Dream denim

Top: DIY York top from Nerida Hansen fabric
Jeans: Good American
Shoes: Fitflop

Merry Christmas, and Happy New Year and all of that! It’s been literal months since my last post, and I’m back with a less-than-inspiring outfit, but I just wanted to have a little rave about Good American jeans since they’re now being stocked in Australia (via The Iconic).

Last week, when I was pregnant (OK, it was a year ago, but honestly it feels like last week) I was on the hunt for maternity jeans that didn’t look like the maternity jeans you see in all the shops – the ones with those whopping great beige panels instead of a waist band. My search led me to Good American Maternity, and after a couple of days of waffling over whether or not I could support a Kardashian brand I bought a pair of the Honeymoon Mid-rise.

I was pleasantly surprised by how comfortable they were: a soft stretchy denim that didn’t sag or bag around the knees and ankles, a zip that didn’t unzip, and stretchy panels at the hips that encompassed the 34 week bump without cutting in.

It was actually slightly disconcerting how not-pregnant I looked wearing them, but that ended up being a blessing post E’s birth where I could still wear them without feeling like I was waiting for the belated arrival of a twin.

Eventually without the bump to keep them up they started to fall down, and I discovered that my strict gestational diabetes diet meant that I wasn’t fitting into any of my old jeans either. Too bad, so sad, I was going to have to buy myself some new jeans.

I wanted a pair with a high waist which was proving to be a difficult ask in local plus-sizes, and I’d been so happy with my maternity pair from Good American that I decided to give their regular line a try as well.

Good American have a terrific denim guide on their website that details that different cuts, inseams, and rises of each of their fits: Good Legs, Good Waist, Good Boy, Good Flare, and Good Curve. Reading that list you’d assume that Good Curve is the plus line, right? Wrong! Every single item on Good American is available in sizes 00 to 24. I haven’t even got to the good part yet though… Every single style of jean is pictured in the different sizes available, so you’re not left looking at the item in a size 6 and trying to imagine how it’s going to look on your own size 18 butt.

I can’t even begin to tell you how revolutionary, and how incredibly bloody helpful this is. I makes me want to buy every single pair of jeans on their website, but the Kardashian name doesn’t come without a price tag, so I limited myself to two pairs, a pair of Good Curve Skinnies in a lighter blue wash, and these: Good Waist in the darker wash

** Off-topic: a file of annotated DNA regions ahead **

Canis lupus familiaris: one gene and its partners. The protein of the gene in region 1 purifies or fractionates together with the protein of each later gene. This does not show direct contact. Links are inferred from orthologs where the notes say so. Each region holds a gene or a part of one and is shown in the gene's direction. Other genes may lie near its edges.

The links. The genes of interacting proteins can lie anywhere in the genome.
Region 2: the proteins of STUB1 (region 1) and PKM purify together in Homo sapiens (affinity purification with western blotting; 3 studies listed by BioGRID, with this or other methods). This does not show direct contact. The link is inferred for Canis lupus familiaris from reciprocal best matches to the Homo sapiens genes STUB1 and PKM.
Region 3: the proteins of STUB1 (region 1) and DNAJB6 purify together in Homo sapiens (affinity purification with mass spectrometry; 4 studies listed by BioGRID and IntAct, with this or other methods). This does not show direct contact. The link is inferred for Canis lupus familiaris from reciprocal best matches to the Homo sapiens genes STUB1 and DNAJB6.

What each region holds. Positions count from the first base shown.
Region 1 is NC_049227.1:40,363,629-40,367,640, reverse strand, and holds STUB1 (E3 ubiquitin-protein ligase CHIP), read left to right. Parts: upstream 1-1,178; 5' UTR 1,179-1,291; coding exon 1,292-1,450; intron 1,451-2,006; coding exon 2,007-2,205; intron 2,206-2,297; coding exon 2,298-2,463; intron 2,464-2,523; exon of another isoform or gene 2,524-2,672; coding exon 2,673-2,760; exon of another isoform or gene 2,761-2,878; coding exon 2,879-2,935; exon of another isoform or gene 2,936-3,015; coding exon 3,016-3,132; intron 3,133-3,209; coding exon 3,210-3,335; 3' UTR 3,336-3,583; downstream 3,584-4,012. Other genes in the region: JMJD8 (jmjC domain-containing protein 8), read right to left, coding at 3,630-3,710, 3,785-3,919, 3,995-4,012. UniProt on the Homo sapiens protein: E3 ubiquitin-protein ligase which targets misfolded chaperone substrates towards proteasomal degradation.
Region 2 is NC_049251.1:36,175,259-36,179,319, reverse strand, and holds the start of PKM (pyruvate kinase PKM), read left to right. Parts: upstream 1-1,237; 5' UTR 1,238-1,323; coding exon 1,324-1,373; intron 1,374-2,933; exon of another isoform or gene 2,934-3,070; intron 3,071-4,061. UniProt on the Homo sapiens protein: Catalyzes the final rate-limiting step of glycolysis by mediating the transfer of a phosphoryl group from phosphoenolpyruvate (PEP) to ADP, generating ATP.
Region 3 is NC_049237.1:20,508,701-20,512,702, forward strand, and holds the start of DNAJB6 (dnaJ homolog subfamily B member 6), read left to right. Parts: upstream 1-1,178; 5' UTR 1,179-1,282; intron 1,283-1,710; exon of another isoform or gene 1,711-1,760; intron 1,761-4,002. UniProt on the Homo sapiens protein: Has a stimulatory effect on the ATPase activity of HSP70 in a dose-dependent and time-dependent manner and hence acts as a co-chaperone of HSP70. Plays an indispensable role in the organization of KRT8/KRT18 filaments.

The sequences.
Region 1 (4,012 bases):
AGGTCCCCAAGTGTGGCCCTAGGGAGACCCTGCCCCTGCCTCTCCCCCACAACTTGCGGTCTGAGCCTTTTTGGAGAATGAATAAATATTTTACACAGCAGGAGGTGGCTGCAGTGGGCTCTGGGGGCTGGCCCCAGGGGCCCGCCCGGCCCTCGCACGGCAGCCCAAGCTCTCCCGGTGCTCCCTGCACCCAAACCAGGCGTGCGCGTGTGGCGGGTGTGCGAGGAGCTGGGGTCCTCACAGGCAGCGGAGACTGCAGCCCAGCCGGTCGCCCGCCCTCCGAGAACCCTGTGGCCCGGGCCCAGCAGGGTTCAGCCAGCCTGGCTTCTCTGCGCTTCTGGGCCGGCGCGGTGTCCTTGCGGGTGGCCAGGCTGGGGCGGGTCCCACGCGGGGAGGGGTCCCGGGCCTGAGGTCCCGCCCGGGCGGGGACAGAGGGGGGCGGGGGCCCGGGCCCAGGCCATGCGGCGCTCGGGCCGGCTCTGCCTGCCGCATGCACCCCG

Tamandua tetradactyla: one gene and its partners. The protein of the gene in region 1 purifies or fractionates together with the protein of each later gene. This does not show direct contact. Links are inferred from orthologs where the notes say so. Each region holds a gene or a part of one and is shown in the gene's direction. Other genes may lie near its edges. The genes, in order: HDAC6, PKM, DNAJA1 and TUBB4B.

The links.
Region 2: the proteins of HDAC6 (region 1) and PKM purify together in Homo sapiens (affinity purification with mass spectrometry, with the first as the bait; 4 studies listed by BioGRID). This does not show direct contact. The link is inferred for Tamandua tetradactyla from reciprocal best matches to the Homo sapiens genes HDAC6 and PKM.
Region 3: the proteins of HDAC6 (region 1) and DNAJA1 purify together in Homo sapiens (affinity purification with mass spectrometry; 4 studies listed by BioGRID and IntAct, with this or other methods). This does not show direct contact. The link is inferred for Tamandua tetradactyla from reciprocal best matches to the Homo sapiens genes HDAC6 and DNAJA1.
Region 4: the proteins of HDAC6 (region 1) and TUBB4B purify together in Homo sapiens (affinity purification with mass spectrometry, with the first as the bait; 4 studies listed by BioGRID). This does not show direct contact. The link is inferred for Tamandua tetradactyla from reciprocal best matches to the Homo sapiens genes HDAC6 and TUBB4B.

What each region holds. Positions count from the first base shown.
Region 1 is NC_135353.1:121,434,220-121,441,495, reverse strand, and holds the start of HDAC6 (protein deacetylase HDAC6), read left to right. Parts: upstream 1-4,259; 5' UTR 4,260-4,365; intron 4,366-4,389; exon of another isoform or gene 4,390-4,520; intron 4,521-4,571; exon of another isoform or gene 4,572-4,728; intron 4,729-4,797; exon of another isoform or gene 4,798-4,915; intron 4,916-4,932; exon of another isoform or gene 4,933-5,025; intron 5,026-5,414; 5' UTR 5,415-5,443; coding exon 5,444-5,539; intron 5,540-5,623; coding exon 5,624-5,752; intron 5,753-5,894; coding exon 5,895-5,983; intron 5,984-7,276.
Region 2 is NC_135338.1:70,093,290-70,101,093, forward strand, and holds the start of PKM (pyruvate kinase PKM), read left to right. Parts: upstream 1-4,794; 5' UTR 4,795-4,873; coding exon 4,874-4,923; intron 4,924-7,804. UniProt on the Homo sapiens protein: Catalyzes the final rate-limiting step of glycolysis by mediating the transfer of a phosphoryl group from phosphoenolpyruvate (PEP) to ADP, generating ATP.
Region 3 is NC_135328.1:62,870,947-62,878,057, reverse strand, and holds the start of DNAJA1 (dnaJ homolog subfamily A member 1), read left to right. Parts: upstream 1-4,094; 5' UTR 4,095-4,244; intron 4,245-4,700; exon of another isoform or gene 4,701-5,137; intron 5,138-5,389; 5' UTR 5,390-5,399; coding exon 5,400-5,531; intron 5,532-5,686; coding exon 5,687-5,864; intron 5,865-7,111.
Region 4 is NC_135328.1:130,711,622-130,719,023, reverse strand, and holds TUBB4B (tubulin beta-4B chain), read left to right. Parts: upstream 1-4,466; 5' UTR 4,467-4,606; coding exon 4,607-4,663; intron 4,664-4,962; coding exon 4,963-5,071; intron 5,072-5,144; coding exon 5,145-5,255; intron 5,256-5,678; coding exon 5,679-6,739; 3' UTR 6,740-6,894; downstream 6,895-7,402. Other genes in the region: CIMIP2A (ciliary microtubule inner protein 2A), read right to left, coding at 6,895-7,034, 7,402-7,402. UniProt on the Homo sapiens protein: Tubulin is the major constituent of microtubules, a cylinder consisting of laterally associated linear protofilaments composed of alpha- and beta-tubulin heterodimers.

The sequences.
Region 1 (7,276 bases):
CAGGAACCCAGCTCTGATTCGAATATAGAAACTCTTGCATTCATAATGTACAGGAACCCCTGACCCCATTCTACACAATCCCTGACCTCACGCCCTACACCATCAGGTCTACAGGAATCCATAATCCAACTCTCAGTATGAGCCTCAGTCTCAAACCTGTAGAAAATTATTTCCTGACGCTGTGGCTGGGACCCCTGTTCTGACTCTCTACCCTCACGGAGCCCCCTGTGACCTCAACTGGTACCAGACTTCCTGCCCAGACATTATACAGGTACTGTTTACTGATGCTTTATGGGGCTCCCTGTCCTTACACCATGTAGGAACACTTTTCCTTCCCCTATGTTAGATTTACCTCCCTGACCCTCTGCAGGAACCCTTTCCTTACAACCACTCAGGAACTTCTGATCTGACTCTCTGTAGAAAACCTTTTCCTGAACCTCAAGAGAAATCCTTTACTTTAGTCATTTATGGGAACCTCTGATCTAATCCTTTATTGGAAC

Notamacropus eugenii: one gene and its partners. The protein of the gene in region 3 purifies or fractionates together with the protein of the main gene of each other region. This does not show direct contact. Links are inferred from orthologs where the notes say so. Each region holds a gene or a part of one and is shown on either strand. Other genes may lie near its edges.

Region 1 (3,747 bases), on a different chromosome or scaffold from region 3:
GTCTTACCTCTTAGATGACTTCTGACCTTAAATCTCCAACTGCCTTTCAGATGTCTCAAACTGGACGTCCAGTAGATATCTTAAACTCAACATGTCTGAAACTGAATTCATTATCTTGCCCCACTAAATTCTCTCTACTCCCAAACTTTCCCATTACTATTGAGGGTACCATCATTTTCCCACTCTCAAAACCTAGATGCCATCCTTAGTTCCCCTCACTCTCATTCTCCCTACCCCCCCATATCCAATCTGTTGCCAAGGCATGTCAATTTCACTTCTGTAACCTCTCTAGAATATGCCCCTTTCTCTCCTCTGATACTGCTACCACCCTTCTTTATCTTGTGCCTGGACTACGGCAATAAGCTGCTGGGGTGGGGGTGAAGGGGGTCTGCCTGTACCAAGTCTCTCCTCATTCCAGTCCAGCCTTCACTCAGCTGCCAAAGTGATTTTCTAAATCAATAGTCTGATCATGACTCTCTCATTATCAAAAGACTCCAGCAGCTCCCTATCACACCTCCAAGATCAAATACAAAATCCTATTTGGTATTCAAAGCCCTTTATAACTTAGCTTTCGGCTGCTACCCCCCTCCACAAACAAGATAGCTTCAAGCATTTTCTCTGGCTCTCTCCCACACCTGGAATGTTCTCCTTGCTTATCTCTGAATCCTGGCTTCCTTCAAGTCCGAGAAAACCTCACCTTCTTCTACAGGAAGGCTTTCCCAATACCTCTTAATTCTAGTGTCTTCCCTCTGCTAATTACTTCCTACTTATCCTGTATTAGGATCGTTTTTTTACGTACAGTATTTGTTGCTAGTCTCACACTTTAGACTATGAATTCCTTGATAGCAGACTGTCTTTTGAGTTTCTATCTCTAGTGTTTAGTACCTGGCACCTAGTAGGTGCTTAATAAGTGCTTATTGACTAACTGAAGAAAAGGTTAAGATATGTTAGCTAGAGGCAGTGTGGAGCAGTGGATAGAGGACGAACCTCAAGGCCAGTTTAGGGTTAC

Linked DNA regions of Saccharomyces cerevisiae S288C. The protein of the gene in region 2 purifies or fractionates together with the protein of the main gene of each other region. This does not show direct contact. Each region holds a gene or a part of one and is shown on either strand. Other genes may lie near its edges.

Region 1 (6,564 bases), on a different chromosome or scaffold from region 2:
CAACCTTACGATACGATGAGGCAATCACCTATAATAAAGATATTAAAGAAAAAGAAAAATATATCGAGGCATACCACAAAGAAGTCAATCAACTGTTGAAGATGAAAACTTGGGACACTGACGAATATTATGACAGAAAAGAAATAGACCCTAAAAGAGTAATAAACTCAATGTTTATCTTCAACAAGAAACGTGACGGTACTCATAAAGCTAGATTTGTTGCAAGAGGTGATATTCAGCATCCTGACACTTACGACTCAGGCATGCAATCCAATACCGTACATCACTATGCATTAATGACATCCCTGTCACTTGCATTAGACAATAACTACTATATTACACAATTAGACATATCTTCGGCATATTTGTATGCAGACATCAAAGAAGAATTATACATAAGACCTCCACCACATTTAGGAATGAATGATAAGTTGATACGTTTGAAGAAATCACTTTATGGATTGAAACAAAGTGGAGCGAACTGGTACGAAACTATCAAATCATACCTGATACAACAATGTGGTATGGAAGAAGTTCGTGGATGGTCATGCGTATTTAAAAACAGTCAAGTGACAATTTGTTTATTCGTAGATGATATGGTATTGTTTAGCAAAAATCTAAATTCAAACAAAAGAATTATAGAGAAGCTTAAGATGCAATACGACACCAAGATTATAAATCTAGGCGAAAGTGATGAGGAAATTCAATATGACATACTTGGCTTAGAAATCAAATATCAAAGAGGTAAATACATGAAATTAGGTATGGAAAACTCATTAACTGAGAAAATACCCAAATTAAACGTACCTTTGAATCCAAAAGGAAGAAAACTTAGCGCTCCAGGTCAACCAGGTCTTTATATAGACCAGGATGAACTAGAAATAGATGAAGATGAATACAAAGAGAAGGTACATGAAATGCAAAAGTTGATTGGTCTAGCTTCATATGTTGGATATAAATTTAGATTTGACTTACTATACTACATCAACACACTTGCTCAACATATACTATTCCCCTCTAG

So, to the nitty gritty. The size chart is absolutely spot on for both styles, which is a refreshing change. Buying jeans online can be nerve-wracking (especially when they’re a premium brand with a premium price tag) and knowing you can trust the size guide is half the battle already won. Theoretically Good American has three different kinds of denim: Super Stretch (“High stretch, sculpting, with amazing recovery”), Comfort Stretch (“A small amount of stretch provides the right amount of comfort while holding and molding”) and Rigid (“Structured denim that provides lift in all the right places”), but while I’m pretty sure both of my pairs were Super Stretch fabric, my Good Waist jeans are much lighter denim than the Good Curve (The difference in weight might have been down to the different colours rather than the different cuts). The Curve style were a little less skinny around the ankles and slightly lower in the rise. I haven’t taken a proper blog photo of them, but here’s a dodgy mirror selfie for comparison:

I’ve been wearing both pairs for months now, and I’m pleased to report that the denim doesn’t lose shape, even after repeated wears. Despite the relatively thin denim they show no signs of rubbing threadbare between the thighs. They don’t bag at the knees, sag at the butt or gap at the waist. The dye doesn’t paint your fingers blue, the zip doesn’t unzip by itself, and the waistband doesn’t fold over itself. They wash in the machine without running, survive the tumble-dryer unscathed, and as far as I’m concerned are worth every cent of their not-insubstantial price tag.